Most times in my practice working with counselees battling anxiety and panic attacks, it becomes imperative to discuss with their close family what needs to be done in the event of an episode. But, what would you do if you were to be present in such a situation with a co-worker in the office, or a relative at a social gathering or a friend going through a personal crisis? You may feel helpless or do unhelpful things.

Let’s begin with understanding briefly what a panic attack is

A panic attack is an exaggerated response to a real or perceived stress or danger.

Panic attacks may have various presentations, one which we may be familiar with is where it closely mimics a heart attack. Some other signs and symptoms include:

  • Fear of death or impending doom
  • Pounding heartbeats
  • Sweating, trembling
  • Shortness of breath
  • Tightness or pain in the chest
  • Nausea, abdominal cramps
  • Headache, dizziness, numbness

Below is a quick guide to helping someone experiencing a panic attack:

  • Keep calm: it’s a stressful situation to find yourself in and the most important thing to do at this point is keep yourself calm and in control, before you can move ahead with supporting someone having a panic attack.
  • Ask what you can do at that moment: please remember, you are in that position to support them and not give your set of advice or remedies. In most cases, people suffering from panic attacks are aware of their own coping mechanisms. Some may be ok receiving help while others may prefer being left alone. Trust them but do check in to confirm.
  • What not to do: one way to support an acute episode is to be conscious about what are unhelpful actions and words. Saying “calm down” or “it will get fine” does not help. In fact, it may sound more like you are invalidating their experience.
  • Grounding or Calming techniques: It always helps to know some techniques or interventions. I have listed a few below that you could practice for such situations. However, rule 2 still applies where you may need to seek their permission to help with these techniques.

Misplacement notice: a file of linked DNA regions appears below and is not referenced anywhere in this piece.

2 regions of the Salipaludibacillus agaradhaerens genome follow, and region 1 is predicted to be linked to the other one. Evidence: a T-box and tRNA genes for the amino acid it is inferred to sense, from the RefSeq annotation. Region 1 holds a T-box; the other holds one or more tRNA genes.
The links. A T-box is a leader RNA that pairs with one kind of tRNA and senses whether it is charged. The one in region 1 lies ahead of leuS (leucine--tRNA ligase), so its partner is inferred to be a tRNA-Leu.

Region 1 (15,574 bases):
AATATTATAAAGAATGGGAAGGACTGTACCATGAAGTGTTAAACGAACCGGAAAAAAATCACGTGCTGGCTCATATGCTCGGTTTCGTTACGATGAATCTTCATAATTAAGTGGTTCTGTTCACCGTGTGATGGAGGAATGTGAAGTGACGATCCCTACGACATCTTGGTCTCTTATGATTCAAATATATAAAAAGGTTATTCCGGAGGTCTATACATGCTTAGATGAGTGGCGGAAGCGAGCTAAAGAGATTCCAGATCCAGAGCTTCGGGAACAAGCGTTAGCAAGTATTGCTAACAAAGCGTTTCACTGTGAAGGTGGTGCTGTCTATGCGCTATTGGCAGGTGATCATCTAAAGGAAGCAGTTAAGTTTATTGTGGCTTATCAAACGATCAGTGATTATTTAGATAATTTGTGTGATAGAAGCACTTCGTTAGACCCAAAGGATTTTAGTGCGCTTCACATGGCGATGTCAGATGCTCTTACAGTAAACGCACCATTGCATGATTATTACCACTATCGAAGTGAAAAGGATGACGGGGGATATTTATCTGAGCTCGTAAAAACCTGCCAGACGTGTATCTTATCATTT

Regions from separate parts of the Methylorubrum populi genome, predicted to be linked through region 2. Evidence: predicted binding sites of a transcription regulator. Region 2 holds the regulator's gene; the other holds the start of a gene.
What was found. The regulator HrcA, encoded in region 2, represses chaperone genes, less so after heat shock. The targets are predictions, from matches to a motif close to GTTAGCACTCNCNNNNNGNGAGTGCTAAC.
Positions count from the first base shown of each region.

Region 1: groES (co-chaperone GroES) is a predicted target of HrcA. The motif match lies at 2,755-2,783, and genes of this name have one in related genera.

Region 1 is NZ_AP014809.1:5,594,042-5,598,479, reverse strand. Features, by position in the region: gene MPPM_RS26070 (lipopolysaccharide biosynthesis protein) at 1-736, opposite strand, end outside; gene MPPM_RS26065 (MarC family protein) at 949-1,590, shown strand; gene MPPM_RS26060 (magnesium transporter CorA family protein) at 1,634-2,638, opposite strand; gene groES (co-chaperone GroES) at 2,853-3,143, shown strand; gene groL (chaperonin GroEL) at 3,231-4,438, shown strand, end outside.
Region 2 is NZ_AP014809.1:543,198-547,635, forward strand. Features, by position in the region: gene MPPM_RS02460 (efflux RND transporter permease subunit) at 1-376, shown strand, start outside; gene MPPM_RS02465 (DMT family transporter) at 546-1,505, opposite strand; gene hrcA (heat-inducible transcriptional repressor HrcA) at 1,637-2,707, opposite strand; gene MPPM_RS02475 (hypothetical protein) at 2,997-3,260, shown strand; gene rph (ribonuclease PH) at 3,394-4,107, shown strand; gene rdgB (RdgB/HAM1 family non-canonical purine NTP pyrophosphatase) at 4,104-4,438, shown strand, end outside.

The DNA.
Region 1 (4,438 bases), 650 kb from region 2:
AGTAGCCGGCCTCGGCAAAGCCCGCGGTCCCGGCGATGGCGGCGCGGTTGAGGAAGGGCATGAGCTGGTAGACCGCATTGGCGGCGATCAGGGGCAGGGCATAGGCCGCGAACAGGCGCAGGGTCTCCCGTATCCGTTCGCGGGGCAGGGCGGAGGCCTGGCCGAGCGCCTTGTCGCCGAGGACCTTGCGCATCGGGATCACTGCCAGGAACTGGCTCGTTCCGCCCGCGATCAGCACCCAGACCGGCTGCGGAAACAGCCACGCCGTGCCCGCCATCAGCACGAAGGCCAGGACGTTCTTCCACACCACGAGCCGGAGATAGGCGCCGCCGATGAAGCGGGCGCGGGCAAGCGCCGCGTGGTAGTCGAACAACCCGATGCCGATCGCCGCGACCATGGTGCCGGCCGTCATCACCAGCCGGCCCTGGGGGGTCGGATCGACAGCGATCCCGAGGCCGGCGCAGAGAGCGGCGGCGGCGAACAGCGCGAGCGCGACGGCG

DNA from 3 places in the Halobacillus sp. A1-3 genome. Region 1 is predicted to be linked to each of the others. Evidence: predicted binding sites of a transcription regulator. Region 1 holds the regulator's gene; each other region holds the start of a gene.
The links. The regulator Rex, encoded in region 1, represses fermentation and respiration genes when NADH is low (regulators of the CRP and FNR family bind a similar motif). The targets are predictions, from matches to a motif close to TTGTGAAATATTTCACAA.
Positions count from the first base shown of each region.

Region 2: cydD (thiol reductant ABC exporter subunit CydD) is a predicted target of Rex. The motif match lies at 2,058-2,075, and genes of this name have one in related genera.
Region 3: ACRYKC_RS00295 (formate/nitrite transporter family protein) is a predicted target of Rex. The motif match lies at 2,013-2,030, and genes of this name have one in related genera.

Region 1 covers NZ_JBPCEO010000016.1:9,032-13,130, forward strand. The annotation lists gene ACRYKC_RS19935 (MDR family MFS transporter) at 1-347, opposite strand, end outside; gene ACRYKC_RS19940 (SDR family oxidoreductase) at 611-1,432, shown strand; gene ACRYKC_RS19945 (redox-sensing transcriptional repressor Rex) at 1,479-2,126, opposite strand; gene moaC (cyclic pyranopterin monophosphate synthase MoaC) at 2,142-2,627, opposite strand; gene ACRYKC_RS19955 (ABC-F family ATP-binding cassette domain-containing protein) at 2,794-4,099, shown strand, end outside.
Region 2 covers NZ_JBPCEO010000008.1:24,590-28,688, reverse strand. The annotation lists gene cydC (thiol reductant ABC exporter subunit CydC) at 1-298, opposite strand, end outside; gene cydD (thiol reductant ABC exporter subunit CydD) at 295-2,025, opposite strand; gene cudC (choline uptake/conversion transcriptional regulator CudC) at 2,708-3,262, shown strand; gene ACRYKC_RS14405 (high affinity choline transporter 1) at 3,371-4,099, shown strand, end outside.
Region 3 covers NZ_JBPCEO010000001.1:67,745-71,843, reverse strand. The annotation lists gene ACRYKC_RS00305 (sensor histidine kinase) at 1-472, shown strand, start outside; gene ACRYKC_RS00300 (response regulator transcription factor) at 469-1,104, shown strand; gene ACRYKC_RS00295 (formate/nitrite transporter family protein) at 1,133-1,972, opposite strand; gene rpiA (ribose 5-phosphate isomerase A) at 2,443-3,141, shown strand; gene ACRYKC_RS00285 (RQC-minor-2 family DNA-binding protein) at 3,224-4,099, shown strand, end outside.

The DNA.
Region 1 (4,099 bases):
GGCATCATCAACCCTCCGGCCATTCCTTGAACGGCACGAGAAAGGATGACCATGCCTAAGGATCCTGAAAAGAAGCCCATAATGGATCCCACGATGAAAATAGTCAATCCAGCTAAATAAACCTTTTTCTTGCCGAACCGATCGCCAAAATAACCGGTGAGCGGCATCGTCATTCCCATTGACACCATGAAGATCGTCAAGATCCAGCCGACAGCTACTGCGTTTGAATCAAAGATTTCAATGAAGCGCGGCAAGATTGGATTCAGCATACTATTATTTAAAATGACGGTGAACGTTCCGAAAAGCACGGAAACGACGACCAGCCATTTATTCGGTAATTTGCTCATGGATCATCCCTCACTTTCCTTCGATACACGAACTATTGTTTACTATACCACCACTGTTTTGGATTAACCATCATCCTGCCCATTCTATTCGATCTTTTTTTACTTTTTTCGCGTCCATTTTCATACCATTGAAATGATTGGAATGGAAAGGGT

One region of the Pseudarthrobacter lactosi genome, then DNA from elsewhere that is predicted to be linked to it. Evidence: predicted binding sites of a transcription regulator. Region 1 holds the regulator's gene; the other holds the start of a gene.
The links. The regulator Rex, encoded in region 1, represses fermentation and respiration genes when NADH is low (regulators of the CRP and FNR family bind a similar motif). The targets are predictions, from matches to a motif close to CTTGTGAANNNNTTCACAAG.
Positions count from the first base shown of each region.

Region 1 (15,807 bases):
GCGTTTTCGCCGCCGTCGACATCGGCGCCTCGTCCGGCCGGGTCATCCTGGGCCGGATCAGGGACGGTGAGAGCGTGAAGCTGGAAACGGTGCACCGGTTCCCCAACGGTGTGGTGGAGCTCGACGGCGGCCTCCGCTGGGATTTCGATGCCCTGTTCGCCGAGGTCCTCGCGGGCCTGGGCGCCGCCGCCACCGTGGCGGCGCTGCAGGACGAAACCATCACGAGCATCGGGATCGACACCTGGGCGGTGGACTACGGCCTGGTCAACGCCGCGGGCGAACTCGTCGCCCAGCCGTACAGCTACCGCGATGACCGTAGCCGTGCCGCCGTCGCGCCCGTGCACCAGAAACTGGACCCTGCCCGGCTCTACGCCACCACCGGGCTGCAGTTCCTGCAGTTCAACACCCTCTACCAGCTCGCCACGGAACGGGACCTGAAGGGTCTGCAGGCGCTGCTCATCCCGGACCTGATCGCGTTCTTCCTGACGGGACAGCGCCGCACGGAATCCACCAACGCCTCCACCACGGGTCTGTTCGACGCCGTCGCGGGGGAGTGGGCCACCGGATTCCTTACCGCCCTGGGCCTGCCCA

• Voice your support: During and post the attack it’s very important to validate the event and the emotions of those who experience it. It’s not possible to really understand what they feel in the moment (so do refrain from the “I know what it feels like” type of statements unless you suffer from panic attacks yourself.) They may feel a sense of shame or feel judged by those around them, and it would help to say reassuring words (consciously not sounding full of pity)
  • Future reference: After the episode, it always helps to have a discussion around what could you do to support better next time. Having a support structure in the form of people who understand and an environment that supports, ensures reduced episodes and better coping. A Kind non-judgemental space to talk about their challenges goes a long way.

Some techniques to have handy:

  • Breathing exercise:

breathe in as slowly, deeply, and gently as you can, through your nose.

breathe out slowly, deeply, and gently through your mouth.

Close your eyes and focus on breathing.

  • 5,4,3,2,1 grounding technique

Bring your mind to the present moment by focusing on:

5 things you can see.

4 things you can feel.

3 things you can hear.

2 things you can smell.

1 thing you can taste.

And last but not least encourage someone struggling with panic attacks and anxiety to seek therapy. CBT (Cognitive Behavioural Therapy) & DBT (Dialectical Behavioural Therapy) are the common and well-researched therapy approaches in cases of panic attacks. However, this is not to be considered amid a panic attack. At that moment, it’s your presence that can make all the difference.

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